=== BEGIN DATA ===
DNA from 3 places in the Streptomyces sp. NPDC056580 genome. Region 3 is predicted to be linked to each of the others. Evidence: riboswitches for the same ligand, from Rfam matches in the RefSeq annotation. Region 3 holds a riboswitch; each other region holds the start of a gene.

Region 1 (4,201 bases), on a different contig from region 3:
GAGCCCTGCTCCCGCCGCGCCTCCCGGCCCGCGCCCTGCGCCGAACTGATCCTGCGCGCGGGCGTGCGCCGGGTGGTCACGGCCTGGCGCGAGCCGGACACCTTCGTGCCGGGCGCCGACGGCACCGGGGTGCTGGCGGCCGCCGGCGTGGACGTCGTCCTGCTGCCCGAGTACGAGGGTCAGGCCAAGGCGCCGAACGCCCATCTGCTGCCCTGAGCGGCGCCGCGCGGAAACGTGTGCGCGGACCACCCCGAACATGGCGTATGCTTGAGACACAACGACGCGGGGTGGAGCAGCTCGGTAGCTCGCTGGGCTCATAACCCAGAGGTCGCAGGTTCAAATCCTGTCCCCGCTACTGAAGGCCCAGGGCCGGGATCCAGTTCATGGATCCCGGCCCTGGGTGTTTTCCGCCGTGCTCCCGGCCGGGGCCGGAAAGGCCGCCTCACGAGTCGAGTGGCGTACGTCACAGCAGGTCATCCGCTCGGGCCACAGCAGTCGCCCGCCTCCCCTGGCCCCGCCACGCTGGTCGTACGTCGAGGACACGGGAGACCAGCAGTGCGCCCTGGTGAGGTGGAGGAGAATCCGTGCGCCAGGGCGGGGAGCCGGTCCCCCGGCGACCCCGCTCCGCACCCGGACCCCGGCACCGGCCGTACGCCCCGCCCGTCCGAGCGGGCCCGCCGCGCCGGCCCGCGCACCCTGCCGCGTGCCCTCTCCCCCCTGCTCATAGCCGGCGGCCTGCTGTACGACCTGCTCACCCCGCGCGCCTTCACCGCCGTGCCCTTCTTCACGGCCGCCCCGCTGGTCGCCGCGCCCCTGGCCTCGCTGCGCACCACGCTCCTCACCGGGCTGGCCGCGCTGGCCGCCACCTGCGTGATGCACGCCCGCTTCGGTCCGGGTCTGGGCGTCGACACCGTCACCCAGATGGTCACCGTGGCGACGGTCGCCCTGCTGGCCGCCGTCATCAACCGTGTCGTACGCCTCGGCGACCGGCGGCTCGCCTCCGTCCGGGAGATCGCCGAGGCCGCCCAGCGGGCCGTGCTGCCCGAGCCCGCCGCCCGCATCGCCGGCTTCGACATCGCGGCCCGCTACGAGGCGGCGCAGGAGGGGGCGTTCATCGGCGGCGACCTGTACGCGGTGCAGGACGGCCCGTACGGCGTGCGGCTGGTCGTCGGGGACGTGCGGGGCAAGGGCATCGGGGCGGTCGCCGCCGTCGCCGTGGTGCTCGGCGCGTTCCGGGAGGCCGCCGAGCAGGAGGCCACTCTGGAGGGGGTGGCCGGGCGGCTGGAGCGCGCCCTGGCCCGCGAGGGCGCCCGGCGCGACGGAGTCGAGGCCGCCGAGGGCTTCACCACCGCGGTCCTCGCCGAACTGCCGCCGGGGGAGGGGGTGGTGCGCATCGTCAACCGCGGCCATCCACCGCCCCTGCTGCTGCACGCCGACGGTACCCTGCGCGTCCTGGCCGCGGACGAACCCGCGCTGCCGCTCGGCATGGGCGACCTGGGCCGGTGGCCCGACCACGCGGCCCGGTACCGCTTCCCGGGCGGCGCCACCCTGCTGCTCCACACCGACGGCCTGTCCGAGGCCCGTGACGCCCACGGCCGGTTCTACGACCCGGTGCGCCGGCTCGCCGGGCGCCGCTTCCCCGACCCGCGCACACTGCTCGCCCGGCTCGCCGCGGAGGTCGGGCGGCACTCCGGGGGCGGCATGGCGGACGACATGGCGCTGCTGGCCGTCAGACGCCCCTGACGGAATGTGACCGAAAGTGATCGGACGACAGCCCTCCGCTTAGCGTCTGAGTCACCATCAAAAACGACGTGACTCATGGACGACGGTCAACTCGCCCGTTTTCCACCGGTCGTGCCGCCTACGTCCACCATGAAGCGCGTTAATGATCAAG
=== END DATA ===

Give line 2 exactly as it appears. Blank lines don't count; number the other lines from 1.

Region 1 (4,201 bases), on a different contig from region 3: